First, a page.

A few weeks ago, Jon Rubinstein was booking up the side of Mount Tamalpais in Northern California while I wheezed like a steam engine in his wake. This was irritating on two levels: 1) I do this hike all the time, and 2) he had already gone for a long run earlier in the day.
The executive chairman of Palm Inc., Rubinstein, a wiry 52, is a marathoner. So I persevered. I was trying to find out the answer to a question that's riveting the tech world these days: namely, Will the Pre save Palm? An iconic Silicon Valley company that pretty much launched then lost the smart-phone category, Palm has been teetering on the brink of irrelevance. But now it's fighting back with the Pre, the much hyped smart phone that Rubinstein & Co. have been working on for two years; it launched June 6 ($199 at Sprint stores in the U.S.) with all the expectations of a summer-movie blockbuster. (See TIME's video "Family Tech: Palm Pre vs. iPhone.")
You probably know that smart phones cell phones as versatile as desktop computers and connected to the Internet have been around for more than a decade. But thanks to the iPhone, the category has suddenly become white hot. (See the best inventions of 2008.)
Putting a Net-connected computer in everyone's pocket is expected to be a sensationally lucrative business. The planet pullulates with some 4 billion mobile phones, after all, and Palm says only about 10% of them are smart phones. During the next few years, that number may reach 50%. Morgan Stanley Research even described the migration to Internet-connected mobile devices as "one of the biggest opportunities in the history of the technology industry."
And that's where Rubinstein, a former Apple hardware engineer who oversaw the iPod division, comes in. His job is to restore Palm to its former glory and carve out a nice slice of the smart-phone pie. But to do so, Palm will have to compete with Apple's iPhone. Launched two years ago, the iPhone has created nothing less than a new way of doing business. By last January, more than 21 million iPhones had been sold; nearly 50,000 applications are now available for download at its online App Store. Rubinstein, an easygoing guy, smiles when we discuss this and points out that the market is large and expanding; Palm doesn't need to steal any of its competitors' customers to thrive. The smart-phone race is a marathon, not a sprint. "We're only at the beginning of the journey," he says. By that measure, the Pre represents the first couple of miles. (See a comparison of the Palm Pre and Apple iPhone.)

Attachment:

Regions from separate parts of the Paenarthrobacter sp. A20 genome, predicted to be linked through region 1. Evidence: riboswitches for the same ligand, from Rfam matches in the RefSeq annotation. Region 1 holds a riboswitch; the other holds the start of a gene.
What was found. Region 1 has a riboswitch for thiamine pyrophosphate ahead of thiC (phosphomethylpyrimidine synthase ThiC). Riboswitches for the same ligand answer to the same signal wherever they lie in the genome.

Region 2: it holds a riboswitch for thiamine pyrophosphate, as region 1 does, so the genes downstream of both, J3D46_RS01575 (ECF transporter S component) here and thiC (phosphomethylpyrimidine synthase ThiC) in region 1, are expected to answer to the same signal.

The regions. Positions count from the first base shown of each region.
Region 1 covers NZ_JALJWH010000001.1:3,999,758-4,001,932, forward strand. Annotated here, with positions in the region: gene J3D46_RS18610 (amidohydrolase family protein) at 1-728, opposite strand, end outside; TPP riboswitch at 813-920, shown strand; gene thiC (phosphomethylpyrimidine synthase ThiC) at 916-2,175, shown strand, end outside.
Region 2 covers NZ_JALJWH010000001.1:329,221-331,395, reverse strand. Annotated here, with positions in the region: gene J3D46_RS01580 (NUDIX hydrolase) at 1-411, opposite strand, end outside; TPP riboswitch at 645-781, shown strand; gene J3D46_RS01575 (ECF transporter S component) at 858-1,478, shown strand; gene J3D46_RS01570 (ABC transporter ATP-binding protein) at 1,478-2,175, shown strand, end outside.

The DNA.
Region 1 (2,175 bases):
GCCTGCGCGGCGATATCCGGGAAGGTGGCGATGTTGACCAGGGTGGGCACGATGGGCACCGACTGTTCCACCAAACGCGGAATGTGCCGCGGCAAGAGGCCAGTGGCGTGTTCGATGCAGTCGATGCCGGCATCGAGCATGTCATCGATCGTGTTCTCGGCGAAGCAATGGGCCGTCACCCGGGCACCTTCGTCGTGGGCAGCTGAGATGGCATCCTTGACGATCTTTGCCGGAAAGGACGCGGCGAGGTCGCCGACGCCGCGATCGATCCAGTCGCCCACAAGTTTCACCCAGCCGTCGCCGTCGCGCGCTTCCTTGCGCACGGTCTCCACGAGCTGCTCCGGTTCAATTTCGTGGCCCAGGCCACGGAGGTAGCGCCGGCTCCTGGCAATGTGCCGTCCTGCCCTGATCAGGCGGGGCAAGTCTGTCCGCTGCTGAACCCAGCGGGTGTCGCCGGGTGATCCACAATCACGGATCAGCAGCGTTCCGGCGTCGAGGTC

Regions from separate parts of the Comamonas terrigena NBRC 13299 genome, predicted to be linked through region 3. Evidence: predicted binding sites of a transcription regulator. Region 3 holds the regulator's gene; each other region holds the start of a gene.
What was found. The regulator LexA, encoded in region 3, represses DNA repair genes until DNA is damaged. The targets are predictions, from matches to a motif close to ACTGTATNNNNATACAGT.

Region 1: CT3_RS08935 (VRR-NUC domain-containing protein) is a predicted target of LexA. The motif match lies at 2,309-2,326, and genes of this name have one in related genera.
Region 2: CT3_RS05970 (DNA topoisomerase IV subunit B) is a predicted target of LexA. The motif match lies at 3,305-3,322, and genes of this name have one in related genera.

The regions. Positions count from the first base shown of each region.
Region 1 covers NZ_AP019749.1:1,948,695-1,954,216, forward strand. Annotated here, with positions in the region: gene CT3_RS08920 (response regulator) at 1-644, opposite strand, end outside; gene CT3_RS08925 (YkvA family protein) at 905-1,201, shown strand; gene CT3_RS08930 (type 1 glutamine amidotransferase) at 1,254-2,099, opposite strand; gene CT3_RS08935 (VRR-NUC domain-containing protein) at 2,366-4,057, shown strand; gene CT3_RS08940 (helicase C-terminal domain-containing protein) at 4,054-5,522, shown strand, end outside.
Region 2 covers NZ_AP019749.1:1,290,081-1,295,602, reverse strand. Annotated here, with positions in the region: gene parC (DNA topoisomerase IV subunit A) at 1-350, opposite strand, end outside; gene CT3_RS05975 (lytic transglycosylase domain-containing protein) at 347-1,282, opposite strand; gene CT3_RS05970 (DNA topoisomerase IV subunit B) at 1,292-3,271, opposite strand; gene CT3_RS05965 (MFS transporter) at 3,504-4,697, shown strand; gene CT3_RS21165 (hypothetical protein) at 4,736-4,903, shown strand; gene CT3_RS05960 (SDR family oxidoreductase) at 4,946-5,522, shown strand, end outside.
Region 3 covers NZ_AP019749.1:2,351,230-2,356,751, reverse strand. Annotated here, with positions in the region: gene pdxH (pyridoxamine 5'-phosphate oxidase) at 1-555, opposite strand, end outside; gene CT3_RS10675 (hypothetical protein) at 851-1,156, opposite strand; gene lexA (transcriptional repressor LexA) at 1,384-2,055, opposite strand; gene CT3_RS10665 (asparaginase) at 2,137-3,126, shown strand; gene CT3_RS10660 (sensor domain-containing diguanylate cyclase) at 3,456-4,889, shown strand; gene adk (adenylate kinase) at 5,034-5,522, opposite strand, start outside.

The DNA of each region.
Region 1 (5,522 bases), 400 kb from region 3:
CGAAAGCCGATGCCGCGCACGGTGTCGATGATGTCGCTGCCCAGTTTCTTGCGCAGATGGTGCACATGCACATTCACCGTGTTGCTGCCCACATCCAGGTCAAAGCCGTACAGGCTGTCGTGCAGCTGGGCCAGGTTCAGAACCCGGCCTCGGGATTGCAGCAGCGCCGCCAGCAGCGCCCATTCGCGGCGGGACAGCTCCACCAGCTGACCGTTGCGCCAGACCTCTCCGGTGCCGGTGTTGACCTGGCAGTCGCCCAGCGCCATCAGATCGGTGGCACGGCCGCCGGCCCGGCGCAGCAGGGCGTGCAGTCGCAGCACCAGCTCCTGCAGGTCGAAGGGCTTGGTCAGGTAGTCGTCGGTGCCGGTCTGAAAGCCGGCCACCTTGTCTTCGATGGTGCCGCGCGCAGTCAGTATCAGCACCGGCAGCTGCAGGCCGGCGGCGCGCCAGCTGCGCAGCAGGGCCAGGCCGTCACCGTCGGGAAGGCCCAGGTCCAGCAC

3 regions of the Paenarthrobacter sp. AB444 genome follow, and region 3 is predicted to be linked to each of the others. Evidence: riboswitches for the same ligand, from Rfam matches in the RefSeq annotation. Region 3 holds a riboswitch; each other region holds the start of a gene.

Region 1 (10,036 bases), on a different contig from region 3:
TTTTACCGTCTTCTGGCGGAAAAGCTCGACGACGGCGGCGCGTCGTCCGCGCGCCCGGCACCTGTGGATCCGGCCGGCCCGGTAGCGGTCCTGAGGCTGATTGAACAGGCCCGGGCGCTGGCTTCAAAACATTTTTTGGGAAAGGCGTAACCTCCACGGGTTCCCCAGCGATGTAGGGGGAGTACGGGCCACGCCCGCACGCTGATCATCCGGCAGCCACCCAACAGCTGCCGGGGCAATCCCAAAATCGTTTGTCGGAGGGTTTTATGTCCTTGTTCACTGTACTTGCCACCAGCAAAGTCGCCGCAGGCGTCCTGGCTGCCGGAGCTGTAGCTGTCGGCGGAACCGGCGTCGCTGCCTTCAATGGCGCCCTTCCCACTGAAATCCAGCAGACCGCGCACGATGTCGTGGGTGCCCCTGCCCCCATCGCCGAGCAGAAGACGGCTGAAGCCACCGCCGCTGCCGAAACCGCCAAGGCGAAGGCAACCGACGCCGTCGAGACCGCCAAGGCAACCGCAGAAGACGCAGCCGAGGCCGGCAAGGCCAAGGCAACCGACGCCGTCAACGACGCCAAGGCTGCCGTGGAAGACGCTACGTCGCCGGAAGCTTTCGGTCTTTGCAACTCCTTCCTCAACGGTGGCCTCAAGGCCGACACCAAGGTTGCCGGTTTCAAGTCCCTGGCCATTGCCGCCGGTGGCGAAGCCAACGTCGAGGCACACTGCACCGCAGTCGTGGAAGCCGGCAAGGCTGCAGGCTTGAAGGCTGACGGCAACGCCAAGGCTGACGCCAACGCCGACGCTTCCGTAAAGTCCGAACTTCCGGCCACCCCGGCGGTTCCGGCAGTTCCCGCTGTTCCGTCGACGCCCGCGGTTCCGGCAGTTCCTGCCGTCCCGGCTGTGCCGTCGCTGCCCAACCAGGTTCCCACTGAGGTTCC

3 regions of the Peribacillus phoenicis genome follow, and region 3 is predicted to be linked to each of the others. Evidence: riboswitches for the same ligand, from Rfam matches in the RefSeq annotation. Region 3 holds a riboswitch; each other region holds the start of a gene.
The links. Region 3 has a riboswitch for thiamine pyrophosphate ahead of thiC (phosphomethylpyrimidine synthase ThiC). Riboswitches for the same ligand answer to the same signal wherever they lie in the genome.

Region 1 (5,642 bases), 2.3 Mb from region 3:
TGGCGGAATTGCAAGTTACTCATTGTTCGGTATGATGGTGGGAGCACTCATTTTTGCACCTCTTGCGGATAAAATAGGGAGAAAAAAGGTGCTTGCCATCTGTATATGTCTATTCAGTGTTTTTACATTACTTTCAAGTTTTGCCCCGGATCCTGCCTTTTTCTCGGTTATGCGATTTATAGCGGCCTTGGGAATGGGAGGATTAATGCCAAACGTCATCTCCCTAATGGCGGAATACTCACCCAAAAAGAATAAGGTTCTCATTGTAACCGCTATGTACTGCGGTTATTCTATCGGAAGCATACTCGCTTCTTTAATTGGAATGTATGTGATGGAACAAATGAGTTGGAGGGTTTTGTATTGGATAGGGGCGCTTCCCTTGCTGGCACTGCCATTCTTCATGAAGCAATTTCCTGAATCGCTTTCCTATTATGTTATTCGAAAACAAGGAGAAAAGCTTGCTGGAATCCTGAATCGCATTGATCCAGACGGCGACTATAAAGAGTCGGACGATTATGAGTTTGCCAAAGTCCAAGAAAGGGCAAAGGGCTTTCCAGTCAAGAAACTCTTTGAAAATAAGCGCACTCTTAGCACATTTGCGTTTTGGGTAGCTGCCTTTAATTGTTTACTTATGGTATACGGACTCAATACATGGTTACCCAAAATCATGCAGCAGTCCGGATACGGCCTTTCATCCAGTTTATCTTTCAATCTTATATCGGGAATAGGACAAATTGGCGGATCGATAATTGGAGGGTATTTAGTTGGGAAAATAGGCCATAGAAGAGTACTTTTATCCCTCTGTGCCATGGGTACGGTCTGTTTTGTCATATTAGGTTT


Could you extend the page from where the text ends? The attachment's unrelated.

Yet if the Pre stumbles, Palm might never catch up. The industry sets a blistering pace, and Palm is already late to market. But if anything worries the famously secretive Apple (which, it goes almost without saying, declined to comment for this story), it has to be Rubinstein. He wasn't merely once an Apple insider; he was in the inner circle, a man close to Steve Jobs himself who helped overhaul the engineering processes core to Apple's turnaround. He worked on the top projects at 1 Infinite Loop and, for a time at least, got to see where Apple was headed. He's the guy best equipped to take Palm there too.